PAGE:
Many naysayers bring up the argument that the dome was supposed to generate the same kind of neighborhood growth, and it never happened. But equating the two simply because they are both sports venues in the same city is a terrible argument. They are in very different neighborhoods and are build more than a quarter of a century apart.

In 1982 people couldn't wait to move on up to the suburbs. Today, however, urban areas are a much more popular place to live. I read this economist article a while back that calls it "urban boosterism" that is reflected (or caused) by the sitcoms that went from the glories of suburbanites, the Brady's, to the urban excitement of Sex in the City, Seinfeld, Friends, Will and Grace, Frasier, ect.

I personally still think the burbs are pretty cool.

Sorry. Got a little carried away there.

soup said...

Let me try again with the Economist article.

haasertime said...

yea i've been to many saints games. I should have specified that I haven't been to any major league affiliated minor league games.

that;s a good question soup, what could be salvaged from the dome and incorporated into the new stadium, for nostalgic value?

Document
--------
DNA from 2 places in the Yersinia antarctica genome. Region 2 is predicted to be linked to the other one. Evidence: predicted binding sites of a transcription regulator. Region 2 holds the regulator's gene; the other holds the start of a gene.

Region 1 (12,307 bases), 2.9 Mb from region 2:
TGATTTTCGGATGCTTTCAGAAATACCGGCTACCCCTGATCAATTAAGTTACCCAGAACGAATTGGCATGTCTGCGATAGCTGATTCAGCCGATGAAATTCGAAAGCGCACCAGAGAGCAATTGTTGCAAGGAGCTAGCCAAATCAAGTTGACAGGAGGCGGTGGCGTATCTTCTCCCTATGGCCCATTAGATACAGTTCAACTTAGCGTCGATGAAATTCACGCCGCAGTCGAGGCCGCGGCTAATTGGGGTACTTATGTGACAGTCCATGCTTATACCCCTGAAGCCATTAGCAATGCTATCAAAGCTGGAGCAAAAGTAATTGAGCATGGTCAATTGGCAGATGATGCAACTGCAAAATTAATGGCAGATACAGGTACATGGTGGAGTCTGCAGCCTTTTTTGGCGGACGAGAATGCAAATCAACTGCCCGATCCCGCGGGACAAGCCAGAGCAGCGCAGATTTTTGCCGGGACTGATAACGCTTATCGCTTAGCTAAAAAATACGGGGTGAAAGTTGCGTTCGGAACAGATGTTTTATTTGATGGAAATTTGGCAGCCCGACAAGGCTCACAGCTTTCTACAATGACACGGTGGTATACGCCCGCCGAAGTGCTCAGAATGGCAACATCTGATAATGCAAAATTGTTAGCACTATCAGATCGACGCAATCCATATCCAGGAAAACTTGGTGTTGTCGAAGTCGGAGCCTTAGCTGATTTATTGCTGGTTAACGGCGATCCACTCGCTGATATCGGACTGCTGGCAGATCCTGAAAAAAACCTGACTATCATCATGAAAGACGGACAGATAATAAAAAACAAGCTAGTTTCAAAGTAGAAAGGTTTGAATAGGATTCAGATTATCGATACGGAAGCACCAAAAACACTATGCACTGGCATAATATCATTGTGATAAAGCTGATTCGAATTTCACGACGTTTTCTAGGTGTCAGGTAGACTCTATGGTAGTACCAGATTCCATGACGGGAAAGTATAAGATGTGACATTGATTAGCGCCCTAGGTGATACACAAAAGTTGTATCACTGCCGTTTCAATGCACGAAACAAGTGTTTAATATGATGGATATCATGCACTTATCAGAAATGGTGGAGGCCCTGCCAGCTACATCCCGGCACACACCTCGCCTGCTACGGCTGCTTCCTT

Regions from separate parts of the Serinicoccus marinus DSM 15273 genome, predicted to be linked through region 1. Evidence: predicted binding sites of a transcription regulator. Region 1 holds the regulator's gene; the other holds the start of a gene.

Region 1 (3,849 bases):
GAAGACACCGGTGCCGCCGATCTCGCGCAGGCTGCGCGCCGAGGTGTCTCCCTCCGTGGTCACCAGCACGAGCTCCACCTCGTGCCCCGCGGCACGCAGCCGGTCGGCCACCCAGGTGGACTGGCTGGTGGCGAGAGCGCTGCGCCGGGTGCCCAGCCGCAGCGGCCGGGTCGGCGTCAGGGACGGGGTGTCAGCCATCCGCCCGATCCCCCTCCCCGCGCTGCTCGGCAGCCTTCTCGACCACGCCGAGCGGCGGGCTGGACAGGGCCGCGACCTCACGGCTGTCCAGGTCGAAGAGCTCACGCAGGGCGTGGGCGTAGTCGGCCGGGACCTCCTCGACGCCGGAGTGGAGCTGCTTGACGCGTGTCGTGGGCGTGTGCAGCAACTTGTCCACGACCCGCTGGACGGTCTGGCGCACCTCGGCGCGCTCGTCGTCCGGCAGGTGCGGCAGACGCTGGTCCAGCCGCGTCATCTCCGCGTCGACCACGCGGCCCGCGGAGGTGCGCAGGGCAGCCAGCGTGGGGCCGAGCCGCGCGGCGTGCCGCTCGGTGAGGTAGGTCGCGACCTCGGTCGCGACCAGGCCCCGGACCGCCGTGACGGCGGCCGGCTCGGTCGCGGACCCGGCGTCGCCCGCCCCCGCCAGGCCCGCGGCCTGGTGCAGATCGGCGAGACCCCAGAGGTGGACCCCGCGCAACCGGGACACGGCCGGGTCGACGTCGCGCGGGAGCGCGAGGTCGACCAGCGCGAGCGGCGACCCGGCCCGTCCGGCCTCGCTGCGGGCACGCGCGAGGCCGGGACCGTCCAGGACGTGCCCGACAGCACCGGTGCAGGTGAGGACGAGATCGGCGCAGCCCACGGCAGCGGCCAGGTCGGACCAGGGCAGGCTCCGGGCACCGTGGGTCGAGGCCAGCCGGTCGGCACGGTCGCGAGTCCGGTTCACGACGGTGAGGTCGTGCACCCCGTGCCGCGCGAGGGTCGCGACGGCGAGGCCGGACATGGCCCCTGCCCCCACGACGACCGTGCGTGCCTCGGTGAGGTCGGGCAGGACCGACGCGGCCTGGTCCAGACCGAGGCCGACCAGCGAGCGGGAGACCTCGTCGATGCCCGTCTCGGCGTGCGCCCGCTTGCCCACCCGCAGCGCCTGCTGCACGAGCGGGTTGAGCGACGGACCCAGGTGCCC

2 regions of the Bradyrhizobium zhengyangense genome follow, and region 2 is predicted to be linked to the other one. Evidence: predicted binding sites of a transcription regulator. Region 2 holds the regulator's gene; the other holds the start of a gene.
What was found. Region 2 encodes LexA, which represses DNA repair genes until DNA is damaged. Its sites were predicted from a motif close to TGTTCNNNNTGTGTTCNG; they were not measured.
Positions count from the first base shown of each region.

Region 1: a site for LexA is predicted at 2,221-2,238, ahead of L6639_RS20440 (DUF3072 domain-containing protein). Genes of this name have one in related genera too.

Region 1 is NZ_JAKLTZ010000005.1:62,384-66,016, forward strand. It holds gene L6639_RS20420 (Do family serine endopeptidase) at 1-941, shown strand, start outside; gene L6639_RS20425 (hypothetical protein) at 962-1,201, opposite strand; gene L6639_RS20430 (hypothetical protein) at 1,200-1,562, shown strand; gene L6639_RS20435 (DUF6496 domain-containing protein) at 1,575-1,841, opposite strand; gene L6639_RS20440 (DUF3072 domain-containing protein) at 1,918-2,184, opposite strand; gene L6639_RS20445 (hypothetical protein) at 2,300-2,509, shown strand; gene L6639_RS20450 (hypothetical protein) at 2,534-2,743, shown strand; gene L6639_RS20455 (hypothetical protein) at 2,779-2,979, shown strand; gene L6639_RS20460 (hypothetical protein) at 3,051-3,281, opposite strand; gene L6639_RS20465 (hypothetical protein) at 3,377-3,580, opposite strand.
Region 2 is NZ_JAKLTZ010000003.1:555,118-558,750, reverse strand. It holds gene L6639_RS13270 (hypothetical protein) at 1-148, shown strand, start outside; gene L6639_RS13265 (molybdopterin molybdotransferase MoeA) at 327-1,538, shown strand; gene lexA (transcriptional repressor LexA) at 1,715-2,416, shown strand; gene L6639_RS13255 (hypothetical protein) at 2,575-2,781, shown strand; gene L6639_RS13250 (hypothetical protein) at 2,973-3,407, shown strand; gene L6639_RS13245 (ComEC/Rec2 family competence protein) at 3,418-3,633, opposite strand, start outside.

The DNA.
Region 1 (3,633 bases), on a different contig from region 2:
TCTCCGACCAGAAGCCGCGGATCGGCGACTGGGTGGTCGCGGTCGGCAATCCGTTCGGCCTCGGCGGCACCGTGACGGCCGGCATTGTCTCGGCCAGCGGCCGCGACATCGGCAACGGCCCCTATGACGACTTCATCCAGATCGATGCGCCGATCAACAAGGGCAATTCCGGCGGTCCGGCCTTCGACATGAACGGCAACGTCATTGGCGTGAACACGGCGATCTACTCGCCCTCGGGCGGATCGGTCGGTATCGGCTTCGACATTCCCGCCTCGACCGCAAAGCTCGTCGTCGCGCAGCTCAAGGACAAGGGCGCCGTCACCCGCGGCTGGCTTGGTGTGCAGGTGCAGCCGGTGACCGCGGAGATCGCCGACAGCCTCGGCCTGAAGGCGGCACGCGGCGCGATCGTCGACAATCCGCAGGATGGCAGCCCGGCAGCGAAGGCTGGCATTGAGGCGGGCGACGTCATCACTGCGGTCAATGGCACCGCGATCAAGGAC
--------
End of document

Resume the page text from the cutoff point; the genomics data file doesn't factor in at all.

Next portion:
Holmer said...

The seat, as mentioned will probably be in a glass cube right next to the Kirby monument, that I pray is already in the plans. With a plaque explaining it's significance.

I hope the World Series trophies are in a more public location, with division titles surrounding them.

There really isn't much else to hang on to. Unless you count the Hormel row of fame. Haas did you ever find out if they were going to be the hot dog suppliers?

I'm JAZZED too.

Tricia said...

I can hardly wait to go see a game at the new park. I hope they name it something cool, like Land 'O Lakes Park, and not something lame like Best Buy Field. Bleah!

Clusterfuck. I love that word.

bizmarkie507 said...

If a boring corporation does get naming rights, I hope they name it something kooky like Best Buy Barnyard, or Wells Fargo Funland.

Daymonster said...

Clusterfuck Ballpark?

haasertime said...

haha best buy barnyard. that's funny. or maybe Land o Lakes Laugh Shack. We should probably devote a whole post to the naming issue, along with a list of 'kooky' names.